Geoscience Resources Multiple choice
Geologic Factors in the Formation of the Stone Forest

When rain falls, some of the water runs off, some evaporates, and the remainder soaks into the ground. The amount of water that follows each of these paths varies greatly as a function of factors such as:

  1. slope angle,
  2. the nature of the surface material,
  3. intensity of rainfall,
  4. and the type and amount of vegetation

Porosity is the percentage of open space in the rock or surface material. Permeability is a measure of the material's ability to transmit fluids. If the pores are very small or if they are not connected to form a network, the material will have a low primary permeability. If the material is fractured (broken) the permeability will be increased.

Some of the water that soaks into the ground adheres to particles in the soil - the belt of soil moisture. Water not held in this belt migrates downward until it reaches a zone in which the pore spaces in the material are completely filled with water - the zone of saturation or the vadose zone. Pores in the overlying zone of aeration are filled with a mixture of air and water. The contact between these two zones is the water table.

Rarely is the water table a flat, planar surface. The water table tends to rise beneath hills and to subside beneath a valley. If water is withdrawn from the zone of saturation at a greater rate than it is replenished, the water table will migrate downward with time. If, on the other hand, the rate of replenishment exceeds the rate of removal, the water table will migrate upwards. If the water table intersects the surface of the Earth, a spring will form.

A small quantity of the water found beneath the water table is juvenile water that has migrated upward from deeper within the Earth. Most, however, originates from the downward migration of rain water.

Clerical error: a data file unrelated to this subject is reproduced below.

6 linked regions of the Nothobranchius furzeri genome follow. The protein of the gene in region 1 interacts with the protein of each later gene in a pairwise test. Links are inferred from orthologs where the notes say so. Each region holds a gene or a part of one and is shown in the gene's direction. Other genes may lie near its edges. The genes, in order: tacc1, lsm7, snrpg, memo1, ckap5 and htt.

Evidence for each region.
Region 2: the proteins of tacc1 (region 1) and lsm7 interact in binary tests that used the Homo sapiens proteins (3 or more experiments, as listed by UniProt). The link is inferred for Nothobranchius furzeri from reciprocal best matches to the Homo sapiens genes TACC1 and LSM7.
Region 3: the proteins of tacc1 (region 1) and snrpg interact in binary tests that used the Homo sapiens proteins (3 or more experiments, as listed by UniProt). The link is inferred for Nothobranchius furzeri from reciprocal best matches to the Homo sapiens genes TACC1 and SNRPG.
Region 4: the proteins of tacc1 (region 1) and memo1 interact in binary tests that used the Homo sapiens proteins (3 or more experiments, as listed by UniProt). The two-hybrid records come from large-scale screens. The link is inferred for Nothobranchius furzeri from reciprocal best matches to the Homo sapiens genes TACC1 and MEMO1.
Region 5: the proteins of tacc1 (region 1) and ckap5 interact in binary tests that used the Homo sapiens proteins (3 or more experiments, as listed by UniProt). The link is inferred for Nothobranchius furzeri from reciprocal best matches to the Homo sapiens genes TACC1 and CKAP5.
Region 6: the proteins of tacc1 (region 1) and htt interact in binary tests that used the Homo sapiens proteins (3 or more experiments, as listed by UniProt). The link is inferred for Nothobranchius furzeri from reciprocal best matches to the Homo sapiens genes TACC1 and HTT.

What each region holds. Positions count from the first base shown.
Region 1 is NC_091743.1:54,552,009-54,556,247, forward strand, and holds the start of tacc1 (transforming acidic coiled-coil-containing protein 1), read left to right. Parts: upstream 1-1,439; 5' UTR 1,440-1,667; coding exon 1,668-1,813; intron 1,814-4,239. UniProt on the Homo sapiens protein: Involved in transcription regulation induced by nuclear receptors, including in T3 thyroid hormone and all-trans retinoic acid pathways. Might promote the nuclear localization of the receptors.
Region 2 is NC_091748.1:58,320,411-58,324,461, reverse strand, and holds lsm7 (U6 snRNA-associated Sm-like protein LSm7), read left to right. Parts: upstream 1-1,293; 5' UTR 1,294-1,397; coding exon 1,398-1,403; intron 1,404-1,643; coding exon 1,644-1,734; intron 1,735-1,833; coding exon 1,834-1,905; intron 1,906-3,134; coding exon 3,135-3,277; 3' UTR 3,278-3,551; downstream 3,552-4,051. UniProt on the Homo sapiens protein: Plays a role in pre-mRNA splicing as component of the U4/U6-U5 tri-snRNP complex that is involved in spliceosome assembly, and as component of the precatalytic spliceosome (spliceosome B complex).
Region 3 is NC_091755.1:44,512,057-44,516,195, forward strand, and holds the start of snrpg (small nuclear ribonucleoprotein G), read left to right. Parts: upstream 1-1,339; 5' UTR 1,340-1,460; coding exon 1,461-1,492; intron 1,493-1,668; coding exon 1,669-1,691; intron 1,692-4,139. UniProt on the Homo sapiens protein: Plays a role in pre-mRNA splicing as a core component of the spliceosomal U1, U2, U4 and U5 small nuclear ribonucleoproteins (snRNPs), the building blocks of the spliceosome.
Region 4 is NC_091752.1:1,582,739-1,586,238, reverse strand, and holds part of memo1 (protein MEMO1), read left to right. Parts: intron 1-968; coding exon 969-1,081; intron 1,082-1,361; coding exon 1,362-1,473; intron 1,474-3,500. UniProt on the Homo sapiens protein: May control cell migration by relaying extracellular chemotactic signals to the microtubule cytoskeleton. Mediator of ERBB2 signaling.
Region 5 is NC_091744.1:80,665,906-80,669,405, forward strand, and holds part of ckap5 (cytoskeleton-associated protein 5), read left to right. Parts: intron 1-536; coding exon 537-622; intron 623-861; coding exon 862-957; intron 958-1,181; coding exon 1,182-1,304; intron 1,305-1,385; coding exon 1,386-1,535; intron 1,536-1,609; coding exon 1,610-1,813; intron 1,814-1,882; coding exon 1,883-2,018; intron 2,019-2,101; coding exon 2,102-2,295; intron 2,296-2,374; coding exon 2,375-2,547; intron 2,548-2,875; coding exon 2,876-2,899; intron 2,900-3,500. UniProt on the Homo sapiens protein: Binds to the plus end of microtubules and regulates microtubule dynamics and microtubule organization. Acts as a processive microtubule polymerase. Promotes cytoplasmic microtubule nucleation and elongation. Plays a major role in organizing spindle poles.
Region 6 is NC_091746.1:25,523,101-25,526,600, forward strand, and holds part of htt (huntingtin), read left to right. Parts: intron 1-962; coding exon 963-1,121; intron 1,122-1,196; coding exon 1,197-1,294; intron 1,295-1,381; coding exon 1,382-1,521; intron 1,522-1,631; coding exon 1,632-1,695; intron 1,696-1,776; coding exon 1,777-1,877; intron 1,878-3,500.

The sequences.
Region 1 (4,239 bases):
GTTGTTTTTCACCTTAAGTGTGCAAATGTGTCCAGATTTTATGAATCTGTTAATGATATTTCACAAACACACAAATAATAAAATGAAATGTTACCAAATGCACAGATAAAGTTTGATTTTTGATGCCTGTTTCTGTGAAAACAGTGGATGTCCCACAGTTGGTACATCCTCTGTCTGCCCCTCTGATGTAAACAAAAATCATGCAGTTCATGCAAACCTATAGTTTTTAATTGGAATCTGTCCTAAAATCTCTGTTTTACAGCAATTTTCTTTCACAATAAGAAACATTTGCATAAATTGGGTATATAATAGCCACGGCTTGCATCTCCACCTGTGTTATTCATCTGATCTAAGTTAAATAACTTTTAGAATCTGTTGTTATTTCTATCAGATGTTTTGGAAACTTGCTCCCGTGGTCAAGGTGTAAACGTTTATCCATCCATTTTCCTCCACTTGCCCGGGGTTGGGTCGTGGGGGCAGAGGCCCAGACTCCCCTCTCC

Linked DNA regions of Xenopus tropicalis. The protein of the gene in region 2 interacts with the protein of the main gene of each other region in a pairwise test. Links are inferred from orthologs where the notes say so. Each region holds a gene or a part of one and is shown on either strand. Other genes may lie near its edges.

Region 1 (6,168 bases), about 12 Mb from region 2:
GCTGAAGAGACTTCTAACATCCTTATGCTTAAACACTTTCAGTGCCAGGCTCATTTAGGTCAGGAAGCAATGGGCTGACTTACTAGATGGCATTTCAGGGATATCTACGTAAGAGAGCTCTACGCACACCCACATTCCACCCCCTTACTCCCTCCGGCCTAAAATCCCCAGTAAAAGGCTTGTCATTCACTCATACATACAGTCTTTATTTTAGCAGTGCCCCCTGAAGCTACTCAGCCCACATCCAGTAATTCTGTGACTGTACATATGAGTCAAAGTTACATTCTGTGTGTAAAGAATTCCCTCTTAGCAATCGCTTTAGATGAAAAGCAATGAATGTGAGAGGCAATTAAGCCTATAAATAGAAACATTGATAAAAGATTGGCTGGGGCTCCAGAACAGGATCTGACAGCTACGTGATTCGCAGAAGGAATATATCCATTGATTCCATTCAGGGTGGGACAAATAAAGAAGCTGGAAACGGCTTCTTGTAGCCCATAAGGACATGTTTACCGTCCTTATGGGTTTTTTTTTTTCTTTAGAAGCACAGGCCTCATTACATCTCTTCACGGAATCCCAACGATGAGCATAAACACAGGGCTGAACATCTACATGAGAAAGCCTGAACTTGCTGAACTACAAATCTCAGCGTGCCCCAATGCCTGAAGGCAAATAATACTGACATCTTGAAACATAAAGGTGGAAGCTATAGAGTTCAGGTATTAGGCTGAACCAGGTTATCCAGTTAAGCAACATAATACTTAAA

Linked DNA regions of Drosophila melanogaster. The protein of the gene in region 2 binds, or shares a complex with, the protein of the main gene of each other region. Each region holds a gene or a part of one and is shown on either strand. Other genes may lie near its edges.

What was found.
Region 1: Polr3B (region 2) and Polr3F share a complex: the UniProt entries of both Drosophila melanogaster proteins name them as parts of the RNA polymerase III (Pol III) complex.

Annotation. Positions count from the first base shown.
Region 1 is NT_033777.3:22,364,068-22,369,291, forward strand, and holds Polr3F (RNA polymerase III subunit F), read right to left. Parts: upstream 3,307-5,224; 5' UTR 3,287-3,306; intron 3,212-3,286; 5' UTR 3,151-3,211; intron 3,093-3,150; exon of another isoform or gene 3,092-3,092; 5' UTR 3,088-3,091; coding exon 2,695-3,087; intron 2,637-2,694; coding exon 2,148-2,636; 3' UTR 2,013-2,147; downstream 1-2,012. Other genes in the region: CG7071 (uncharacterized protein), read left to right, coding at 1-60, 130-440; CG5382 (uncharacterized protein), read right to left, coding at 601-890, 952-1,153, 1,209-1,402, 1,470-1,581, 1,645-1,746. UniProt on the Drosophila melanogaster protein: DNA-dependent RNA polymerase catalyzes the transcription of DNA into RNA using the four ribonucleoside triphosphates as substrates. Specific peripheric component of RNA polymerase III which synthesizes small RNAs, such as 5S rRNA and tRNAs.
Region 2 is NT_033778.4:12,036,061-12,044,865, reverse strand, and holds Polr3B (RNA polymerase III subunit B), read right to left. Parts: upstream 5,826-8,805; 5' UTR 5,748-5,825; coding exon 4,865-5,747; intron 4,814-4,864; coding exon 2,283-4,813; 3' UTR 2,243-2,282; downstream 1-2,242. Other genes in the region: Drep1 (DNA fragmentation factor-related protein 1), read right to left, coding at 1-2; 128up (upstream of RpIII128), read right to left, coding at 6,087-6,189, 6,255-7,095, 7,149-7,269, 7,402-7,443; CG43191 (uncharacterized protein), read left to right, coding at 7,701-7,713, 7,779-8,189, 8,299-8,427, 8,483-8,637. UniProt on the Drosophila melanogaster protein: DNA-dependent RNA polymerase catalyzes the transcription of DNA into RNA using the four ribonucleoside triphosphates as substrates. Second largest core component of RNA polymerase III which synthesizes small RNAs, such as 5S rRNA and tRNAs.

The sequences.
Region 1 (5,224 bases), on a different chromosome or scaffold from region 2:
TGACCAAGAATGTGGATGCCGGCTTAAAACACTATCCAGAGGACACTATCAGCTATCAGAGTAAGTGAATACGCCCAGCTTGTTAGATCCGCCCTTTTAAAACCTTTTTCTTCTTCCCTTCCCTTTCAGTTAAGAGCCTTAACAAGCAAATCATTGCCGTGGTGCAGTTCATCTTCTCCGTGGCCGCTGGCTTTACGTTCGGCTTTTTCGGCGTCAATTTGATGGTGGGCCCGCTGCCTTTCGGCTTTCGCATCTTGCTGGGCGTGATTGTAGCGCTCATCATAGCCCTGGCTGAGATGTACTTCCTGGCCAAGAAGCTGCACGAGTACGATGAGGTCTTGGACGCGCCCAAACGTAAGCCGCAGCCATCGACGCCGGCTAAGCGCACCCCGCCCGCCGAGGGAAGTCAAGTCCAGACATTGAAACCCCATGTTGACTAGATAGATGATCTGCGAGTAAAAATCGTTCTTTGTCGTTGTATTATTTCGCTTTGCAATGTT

Tarbuk and Lutgens (1998) estimate that approximately 14% of the fresh water of the hydrosphere is stored as water beneath the Earth's surface.

Minerals vary widely in their chemical response to groundwater. Calcite, for example, is highly soluble in a weak acid such as H2CO3 - carbonic acid. Carbonic acid can form by a reaction between water and carbon dioxide. Rainwater is a weak acid (pH ~ 6). Thus, limestones which consist primarily of calcite (CaCO3) are vulnerable to chemical attack by groundwater. Dolomite (CaMg(CO3)2, on the other hand are considerably less soluble.

Are You Prepared To Continue?

    A familiarity with topics such as acids and bases, chemical equilibrium and the solution of a solid material is really required to understand the genesis of the Stone Forest and related features. Take a few minutes for a self-quiz which is designed to see whether you should proceed.

    1. Chemical equilibrium is static. That is, once a system reaches equilibrium, the processes involved cease and nothing will disturb the equilibrium condition.


    2. Calcium Carbonate (the mineral calcite) __________ in an acidic solution.

      goes into solution

    3. Calcium Carbonate goes into solution in sea water.


    4. Carbon dioxide (CO2) reacts with _______ to form carbonic acid.